Biden presses for a reshuffle of early US states in the wake of US Presidential Election 2024

Des Moines is Iowa’s capital city and souvenir shop sells T-shirts with the following message: Iowa: You have to visit here for some reason to be president.

This could be changing – at least for Democrats.

Over half a century ago, New Hampshire and Iowa played a significant role in the selection of presidential candidates for the Democratic and Republican Parties.

These small states have the power to elect their favorite nominees due to their place at the top on the presidential nomination calendar for the next four years.

A few hundred thousand Americans can make a difference in the fate of candidates. This can make other local and regional issues like Iowa’s ethanol subsidies big talk points for politicians.

On Friday, the Democratic National Committee approved President Joe Biden’s plan for South Carolina to be his first primary election in 2024. A week later, Nevada and New Hampshire would follow each other. Georgia and Michigan followed in the weeks that followed.

Iowa would fall to the bottom of this list. This would result in Iowa falling to the bottom of the list.

Biden stated in a letter that early primaries must reflect “overall diversity” of the party and nation, stating that they should be representative of the country’s economic, geographic, and demographical strengths.

Both New Hampshire and Iowa have populations that are older and whiter than the national average. This has led to some left-leaning critics claiming they do not reflect the Democratic Party’s young, multicultural, urban-dwelling electoral coalition.

The majority of Michigan’s residents reside in cities like Detroit. Georgia’s average age is 37 years, which makes it the eighth-youngest US state. South Carolina is 26 percent black.

Biden stated that black voters have, for decades, been the backbone and strength of the Democratic Party. However they were pushed back during the primary period. It is high time we stopped taking these voters as a given.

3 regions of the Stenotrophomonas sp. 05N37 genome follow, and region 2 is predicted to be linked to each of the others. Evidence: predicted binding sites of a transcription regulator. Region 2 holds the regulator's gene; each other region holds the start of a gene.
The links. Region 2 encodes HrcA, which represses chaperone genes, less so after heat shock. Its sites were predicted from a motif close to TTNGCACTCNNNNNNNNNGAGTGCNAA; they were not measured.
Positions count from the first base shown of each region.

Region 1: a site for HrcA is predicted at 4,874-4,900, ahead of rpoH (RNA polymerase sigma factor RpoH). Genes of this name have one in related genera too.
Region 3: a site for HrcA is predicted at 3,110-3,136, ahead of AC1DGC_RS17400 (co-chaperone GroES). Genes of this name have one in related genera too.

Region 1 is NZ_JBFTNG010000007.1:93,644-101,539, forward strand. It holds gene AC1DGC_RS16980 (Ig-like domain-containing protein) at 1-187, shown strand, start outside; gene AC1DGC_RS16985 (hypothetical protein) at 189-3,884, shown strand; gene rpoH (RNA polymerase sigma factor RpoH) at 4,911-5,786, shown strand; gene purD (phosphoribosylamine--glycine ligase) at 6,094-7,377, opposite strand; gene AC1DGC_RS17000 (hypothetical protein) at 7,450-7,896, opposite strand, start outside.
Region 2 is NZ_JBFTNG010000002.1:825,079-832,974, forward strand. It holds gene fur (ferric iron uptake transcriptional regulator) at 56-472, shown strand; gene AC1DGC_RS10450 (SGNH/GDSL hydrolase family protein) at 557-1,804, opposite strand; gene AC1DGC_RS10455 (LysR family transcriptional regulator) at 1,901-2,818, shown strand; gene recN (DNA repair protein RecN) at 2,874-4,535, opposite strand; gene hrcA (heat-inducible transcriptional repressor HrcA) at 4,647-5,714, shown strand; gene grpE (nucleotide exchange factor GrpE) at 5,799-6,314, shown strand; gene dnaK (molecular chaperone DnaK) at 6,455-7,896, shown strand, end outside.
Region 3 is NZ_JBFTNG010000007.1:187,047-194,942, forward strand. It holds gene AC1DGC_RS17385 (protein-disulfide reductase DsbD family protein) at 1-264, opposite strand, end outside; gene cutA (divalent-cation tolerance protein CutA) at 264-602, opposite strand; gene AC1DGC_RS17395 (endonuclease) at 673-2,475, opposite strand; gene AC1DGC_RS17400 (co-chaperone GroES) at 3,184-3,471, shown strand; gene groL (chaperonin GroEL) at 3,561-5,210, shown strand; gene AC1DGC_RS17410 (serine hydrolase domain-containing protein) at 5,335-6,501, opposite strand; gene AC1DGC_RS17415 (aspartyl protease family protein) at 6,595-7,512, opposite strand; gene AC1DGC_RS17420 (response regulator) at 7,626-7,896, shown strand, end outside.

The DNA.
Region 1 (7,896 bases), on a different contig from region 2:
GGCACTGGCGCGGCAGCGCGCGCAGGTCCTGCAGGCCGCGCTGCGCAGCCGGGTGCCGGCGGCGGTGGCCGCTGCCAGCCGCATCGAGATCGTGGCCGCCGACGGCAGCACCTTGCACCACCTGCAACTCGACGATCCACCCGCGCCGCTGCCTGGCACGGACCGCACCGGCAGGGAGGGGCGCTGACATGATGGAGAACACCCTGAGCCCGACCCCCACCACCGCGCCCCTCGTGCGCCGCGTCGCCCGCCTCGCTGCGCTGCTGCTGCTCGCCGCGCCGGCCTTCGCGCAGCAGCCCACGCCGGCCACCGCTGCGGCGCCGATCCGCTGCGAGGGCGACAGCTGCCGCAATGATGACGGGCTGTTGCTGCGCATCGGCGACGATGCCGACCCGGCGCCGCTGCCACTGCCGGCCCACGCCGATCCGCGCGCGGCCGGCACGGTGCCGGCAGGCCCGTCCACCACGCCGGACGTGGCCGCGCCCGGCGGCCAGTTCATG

However, past efforts have been stopped by these two states who jealously guard their position in the presidential selection process.

However, there are some reasons to think that this time will be different. Like many other recent presidents, Biden does not owe any debt to voters from the early states. He finished fifth in New Hampshire and fourth in Iowa in 2020.

He did not recover fully from these setbacks, but he won South Carolina’s primary, which was the state that would be most benefited by the proposed calendar.

Democrats were embarrassed by the Iowa 2020 caucuses. Attempts to electronically report the results of the 1,700 precinct custodian caucuses (where voters meet in the evening and discuss and vote for candidates) were hampered by technical problems.

A second problem is the fact that Iowa as a state has trended Republican over recent years. Iowa has been governed by Republicans since 2011, and Mr Biden was unable to win the state. Democrats might not be as concerned with angering voters living in states that are no longer on the electoral map for President Trump.

Iowa may now be in a precarious position, but New Hampshire will not lose its status as the top state without fighting. It has been there since 1920.

Although New Hampshire is small, it could be a swing state and play a pivotal role in any close race for the presidency. It also has two Democrats senators, which is a big difference from Iowa. Jeanne Shaheen, one of the senators, called Mr Biden’s decision “shortsighted”.

The Democratic National Committee has formed a committee to create the 2024 Primary Schedule. This schedule will need approval from the whole party committee, consisting of about 400 members.

Each state must schedule its primaries by the date agreed upon once a plan has been adopted. Otherwise, the party will discard their results at the convention in which the nominee for the presidency will be chosen.

Biden stated that his schedule would only be applicable to 2024, and that it be reviewed every four years. This suggests that Biden may have one interest in smoothing the way to the re-nomination process by placing South Carolina at its top.

It is not clear if Democrats are able to stomach quadrennial fighting over the primary process.

Republicans have stated that New Hampshire and Iowa will remain their top two choices for the near future. This opens up to the possibility of both parties having their candidates running in different areas in 2024.


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